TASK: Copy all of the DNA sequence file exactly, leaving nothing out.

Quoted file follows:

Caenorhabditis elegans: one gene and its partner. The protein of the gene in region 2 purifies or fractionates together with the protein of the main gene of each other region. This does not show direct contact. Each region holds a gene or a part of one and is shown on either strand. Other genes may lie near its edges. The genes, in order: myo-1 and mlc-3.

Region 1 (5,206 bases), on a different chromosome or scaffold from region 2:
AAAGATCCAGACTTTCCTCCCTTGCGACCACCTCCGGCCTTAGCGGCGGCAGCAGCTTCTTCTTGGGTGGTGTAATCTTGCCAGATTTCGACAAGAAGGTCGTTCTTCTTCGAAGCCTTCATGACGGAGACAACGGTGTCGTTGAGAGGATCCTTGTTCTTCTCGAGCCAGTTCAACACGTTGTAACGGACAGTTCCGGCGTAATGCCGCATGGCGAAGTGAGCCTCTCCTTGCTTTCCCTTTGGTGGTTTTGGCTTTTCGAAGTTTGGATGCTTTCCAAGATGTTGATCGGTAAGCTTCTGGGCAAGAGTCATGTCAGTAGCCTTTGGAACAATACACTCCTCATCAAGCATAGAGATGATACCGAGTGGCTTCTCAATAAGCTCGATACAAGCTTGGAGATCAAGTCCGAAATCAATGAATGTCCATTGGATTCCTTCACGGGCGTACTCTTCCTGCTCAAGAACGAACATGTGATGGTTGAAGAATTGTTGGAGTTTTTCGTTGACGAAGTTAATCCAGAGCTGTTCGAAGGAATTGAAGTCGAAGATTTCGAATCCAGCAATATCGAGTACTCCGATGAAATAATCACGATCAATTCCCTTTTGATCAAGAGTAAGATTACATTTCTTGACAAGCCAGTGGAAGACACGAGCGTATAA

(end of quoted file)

Caenorhabditis elegans: one gene and its partner. The protein of the gene in region 2 purifies or fractionates together with the protein of the main gene of each other region. This does not show direct contact. Each region holds a gene or a part of one and is shown on either strand. Other genes may lie near its edges. The genes, in order: myo-1 and mlc-3.

Region 1 (5,206 bases), on a different chromosome or scaffold from region 2:
AAAGATCCAGACTTTCCTCCCTTGCGACCACCTCCGGCCTTAGCGGCGGCAGCAGCTTCTTCTTGGGTGGTGTAATCTTGCCAGATTTCGACAAGAAGGTCGTTCTTCTTCGAAGCCTTCATGACGGAGACAACGGTGTCGTTGAGAGGATCCTTGTTCTTCTCGAGCCAGTTCAACACGTTGTAACGGACAGTTCCGGCGTAATGCCGCATGGCGAAGTGAGCCTCTCCTTGCTTTCCCTTTGGTGGTTTTGGCTTTTCGAAGTTTGGATGCTTTCCAAGATGTTGATCGGTAAGCTTCTGGGCAAGAGTCATGTCAGTAGCCTTTGGAACAATACACTCCTCATCAAGCATAGAGATGATACCGAGTGGCTTCTCAATAAGCTCGATACAAGCTTGGAGATCAAGTCCGAAATCAATGAATGTCCATTGGATTCCTTCACGGGCGTACTCTTCCTGCTCAAGAACGAACATGTGATGGTTGAAGAATTGTTGGAGTTTTTCGTTGACGAAGTTAATCCAGAGCTGTTCGAAGGAATTGAAGTCGAAGATTTCGAATCCAGCAATATCGAGTACTCCGATGAAATAATCACGATCAATTCCCTTTTGATCAAGAGTAAGATTACATTTCTTGACAAGCCAGTGGAAGACACGAGCGTATAA